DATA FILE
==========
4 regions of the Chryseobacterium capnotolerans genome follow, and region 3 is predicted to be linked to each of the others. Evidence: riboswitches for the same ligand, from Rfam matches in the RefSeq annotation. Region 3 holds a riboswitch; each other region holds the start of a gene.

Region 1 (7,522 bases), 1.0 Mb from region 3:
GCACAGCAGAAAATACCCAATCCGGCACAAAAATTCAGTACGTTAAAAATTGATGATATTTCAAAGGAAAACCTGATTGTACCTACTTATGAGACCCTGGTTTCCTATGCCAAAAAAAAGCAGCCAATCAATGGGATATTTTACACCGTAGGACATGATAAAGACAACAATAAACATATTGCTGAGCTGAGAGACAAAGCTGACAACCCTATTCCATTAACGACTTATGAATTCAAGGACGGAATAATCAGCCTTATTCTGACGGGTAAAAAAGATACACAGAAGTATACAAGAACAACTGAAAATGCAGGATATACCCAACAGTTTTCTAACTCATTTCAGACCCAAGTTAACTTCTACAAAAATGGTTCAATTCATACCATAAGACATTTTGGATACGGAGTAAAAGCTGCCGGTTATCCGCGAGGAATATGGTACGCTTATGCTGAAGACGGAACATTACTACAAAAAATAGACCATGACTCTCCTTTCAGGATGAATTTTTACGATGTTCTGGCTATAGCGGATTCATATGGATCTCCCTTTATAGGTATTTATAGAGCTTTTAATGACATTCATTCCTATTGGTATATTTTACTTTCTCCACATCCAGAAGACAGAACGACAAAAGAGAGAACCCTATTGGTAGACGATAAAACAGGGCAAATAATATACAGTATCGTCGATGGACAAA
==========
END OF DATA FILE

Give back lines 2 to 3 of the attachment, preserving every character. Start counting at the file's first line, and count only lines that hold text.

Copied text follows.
Region 1 (7,522 bases), 1.0 Mb from region 3:
GCACAGCAGAAAATACCCAATCCGGCACAAAAATTCAGTACGTTAAAAATTGATGATATTTCAAAGGAAAACCTGATTGTACCTACTTATGAGACCCTGGTTTCCTATGCCAAAAAAAAGCAGCCAATCAATGGGATATTTTACACCGTAGGACATGATAAAGACAACAATAAACATATTGCTGAGCTGAGAGACAAAGCTGACAACCCTATTCCATTAACGACTTATGAATTCAAGGACGGAATAATCAGCCTTATTCTGACGGGTAAAAAAGATACACAGAAGTATACAAGAACAACTGAAAATGCAGGATATACCCAACAGTTTTCTAACTCATTTCAGACCCAAGTTAACTTCTACAAAAATGGTTCAATTCATACCATAAGACATTTTGGATACGGAGTAAAAGCTGCCGGTTATCCGCGAGGAATATGGTACGCTTATGCTGAAGACGGAACATTACTACAAAAAATAGACCATGACTCTCCTTTCAGGATGAATTTTTACGATGTTCTGGCTATAGCGGATTCATATGGATCTCCCTTTATAGGTATTTATAGAGCTTTTAATGACATTCATTCCTATTGGTATATTTTACTTTCTCCACATCCAGAAGACAGAACGACAAAAGAGAGAACCCTATTGGTAGACGATAAAACAGGGCAAATAATATACAGTATCGTCGATGGACAAA